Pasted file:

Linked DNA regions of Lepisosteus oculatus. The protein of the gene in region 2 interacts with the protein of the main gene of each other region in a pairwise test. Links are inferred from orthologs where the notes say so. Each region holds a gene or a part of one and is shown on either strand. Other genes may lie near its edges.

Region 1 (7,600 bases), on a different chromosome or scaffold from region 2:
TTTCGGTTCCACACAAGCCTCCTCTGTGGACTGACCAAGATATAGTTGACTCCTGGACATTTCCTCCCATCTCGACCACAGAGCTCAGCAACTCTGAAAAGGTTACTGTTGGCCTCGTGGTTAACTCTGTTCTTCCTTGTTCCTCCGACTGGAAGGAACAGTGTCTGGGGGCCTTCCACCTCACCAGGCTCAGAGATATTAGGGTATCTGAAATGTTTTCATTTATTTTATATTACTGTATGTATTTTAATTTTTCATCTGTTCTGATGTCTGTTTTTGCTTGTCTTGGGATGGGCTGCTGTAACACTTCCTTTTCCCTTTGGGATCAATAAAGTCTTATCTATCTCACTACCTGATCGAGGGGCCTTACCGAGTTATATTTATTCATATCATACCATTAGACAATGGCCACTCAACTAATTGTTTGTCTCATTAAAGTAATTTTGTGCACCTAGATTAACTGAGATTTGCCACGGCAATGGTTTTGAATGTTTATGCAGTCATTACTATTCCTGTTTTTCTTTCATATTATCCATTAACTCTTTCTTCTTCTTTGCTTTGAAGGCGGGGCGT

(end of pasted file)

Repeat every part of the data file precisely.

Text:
Linked DNA regions of Lepisosteus oculatus. The protein of the gene in region 2 interacts with the protein of the main gene of each other region in a pairwise test. Links are inferred from orthologs where the notes say so. Each region holds a gene or a part of one and is shown on either strand. Other genes may lie near its edges.

Region 1 (7,600 bases), on a different chromosome or scaffold from region 2:
TTTCGGTTCCACACAAGCCTCCTCTGTGGACTGACCAAGATATAGTTGACTCCTGGACATTTCCTCCCATCTCGACCACAGAGCTCAGCAACTCTGAAAAGGTTACTGTTGGCCTCGTGGTTAACTCTGTTCTTCCTTGTTCCTCCGACTGGAAGGAACAGTGTCTGGGGGCCTTCCACCTCACCAGGCTCAGAGATATTAGGGTATCTGAAATGTTTTCATTTATTTTATATTACTGTATGTATTTTAATTTTTCATCTGTTCTGATGTCTGTTTTTGCTTGTCTTGGGATGGGCTGCTGTAACACTTCCTTTTCCCTTTGGGATCAATAAAGTCTTATCTATCTCACTACCTGATCGAGGGGCCTTACCGAGTTATATTTATTCATATCATACCATTAGACAATGGCCACTCAACTAATTGTTTGTCTCATTAAAGTAATTTTGTGCACCTAGATTAACTGAGATTTGCCACGGCAATGGTTTTGAATGTTTATGCAGTCATTACTATTCCTGTTTTTCTTTCATATTATCCATTAACTCTTTCTTCTTCTTTGCTTTGAAGGCGGGGCGT